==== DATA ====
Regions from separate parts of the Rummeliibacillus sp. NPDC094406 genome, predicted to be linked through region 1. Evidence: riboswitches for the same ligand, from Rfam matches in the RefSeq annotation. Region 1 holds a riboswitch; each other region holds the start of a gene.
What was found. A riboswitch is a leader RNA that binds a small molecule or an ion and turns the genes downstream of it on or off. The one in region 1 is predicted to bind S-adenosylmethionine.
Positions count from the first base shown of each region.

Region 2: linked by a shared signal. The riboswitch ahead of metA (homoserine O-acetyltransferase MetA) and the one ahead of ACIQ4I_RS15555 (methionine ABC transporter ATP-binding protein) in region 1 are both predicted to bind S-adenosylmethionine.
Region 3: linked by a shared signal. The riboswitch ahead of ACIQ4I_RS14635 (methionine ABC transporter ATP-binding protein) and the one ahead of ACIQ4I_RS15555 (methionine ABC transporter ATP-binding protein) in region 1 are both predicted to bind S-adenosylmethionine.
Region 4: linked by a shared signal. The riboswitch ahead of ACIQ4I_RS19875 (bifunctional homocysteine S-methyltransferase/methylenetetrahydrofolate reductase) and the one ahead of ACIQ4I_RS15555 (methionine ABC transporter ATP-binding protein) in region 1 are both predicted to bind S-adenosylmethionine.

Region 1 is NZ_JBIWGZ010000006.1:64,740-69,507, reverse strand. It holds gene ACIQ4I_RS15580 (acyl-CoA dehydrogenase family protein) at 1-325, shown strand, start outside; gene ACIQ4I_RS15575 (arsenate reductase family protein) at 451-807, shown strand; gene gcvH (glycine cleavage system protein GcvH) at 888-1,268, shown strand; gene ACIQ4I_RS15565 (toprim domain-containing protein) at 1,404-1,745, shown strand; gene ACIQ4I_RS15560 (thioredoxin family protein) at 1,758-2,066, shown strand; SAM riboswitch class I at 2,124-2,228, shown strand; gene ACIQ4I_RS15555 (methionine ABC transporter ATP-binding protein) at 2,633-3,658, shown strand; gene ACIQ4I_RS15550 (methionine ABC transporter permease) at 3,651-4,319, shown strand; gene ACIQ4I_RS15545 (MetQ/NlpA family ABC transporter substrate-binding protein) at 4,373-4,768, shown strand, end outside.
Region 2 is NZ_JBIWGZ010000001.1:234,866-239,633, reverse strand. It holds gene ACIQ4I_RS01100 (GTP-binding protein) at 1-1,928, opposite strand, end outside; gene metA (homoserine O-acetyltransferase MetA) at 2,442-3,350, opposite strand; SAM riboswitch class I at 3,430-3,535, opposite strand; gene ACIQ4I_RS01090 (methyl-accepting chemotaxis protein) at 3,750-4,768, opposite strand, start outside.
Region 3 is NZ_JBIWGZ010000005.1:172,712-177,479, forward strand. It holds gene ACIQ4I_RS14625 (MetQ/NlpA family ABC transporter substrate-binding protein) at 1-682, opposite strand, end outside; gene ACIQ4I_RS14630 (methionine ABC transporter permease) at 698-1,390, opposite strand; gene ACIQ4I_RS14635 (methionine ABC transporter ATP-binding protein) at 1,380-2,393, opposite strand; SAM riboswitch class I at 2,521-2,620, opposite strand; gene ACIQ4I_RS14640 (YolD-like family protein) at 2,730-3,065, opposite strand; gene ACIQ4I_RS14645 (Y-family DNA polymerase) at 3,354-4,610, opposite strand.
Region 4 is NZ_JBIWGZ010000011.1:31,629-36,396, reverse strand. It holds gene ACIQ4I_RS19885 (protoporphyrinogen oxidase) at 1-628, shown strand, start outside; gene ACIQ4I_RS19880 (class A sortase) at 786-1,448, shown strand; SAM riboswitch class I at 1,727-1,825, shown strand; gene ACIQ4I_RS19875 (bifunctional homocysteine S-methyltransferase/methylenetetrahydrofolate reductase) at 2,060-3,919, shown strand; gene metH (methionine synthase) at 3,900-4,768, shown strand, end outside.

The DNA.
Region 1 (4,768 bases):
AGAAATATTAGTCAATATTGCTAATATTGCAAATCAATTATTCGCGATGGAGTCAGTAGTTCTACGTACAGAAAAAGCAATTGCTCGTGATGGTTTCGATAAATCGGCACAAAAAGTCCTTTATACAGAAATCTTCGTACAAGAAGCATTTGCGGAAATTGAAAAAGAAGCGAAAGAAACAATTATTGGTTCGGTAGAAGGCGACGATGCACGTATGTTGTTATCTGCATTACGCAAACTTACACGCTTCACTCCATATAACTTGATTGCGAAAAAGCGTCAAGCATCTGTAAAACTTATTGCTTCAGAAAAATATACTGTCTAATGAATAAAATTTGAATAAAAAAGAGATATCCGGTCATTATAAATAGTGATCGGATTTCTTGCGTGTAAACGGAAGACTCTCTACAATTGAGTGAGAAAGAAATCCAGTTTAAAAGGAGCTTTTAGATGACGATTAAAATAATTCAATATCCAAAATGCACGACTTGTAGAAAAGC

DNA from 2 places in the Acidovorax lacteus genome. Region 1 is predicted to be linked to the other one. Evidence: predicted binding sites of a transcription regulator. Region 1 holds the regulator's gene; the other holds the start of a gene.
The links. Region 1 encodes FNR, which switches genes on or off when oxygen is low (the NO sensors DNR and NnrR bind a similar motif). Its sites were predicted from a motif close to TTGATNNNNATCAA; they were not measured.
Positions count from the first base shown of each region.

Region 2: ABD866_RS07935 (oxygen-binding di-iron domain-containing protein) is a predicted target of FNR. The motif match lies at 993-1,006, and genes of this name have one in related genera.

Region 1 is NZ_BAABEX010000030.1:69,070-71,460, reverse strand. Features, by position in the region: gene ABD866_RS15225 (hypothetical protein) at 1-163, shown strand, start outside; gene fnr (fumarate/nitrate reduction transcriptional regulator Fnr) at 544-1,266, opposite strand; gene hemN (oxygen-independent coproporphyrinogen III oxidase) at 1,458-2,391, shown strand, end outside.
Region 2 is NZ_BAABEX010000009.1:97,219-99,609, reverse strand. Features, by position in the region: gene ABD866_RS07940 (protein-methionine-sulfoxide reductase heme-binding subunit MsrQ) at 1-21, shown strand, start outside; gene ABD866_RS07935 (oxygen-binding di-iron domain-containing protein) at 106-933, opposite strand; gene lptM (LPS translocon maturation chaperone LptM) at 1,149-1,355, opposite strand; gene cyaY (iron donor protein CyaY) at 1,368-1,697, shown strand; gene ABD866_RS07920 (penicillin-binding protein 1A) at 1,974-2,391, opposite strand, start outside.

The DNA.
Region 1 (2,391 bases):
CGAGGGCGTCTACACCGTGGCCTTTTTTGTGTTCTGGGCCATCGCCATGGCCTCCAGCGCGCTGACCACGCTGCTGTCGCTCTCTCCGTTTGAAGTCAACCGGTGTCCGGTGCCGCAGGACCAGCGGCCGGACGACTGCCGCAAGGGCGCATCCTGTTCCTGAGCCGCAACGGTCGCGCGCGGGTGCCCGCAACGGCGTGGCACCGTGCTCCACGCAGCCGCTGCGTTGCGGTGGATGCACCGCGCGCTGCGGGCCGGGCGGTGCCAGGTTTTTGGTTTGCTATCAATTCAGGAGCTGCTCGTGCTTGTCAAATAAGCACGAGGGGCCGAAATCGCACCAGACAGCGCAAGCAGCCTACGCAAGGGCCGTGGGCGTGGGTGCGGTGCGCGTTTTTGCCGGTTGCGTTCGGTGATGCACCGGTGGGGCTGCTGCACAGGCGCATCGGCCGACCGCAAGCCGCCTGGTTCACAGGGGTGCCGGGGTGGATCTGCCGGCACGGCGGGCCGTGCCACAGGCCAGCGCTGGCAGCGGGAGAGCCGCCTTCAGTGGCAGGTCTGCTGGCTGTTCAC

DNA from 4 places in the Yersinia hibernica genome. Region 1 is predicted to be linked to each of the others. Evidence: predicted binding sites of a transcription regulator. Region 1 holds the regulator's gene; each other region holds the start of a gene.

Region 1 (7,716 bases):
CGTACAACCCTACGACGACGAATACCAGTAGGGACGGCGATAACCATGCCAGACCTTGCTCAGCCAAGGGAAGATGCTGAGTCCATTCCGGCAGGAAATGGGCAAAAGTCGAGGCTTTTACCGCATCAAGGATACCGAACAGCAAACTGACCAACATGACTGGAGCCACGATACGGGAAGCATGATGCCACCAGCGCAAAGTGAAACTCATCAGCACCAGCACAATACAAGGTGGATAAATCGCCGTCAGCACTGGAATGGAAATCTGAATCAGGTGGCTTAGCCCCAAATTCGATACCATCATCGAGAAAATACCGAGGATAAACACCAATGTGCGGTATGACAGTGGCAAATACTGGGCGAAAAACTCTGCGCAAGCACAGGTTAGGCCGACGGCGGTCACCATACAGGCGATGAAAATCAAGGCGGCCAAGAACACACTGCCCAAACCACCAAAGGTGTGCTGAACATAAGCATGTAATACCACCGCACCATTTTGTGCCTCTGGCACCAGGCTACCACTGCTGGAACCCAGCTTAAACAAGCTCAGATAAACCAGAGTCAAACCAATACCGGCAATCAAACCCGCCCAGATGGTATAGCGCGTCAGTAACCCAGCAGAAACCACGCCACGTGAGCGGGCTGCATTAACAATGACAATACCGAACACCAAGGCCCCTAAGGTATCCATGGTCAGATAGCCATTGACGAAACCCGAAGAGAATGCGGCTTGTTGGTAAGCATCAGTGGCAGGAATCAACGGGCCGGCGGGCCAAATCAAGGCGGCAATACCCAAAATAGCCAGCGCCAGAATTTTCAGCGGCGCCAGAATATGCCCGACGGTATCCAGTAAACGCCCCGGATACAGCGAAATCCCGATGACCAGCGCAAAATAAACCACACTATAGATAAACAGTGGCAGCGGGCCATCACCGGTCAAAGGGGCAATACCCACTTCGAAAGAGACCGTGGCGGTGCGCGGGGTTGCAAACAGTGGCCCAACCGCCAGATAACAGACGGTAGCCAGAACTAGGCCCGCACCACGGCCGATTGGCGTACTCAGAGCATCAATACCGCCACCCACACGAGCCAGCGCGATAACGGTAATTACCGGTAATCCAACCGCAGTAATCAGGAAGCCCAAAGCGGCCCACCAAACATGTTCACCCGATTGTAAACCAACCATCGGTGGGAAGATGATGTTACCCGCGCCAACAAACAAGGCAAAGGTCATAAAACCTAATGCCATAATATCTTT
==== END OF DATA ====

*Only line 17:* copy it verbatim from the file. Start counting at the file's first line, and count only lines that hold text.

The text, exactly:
Region 2: ABD866_RS07935 (oxygen-binding di-iron domain-containing protein) is a predicted target of FNR. The motif match lies at 993-1,006, and genes of this name have one in related genera.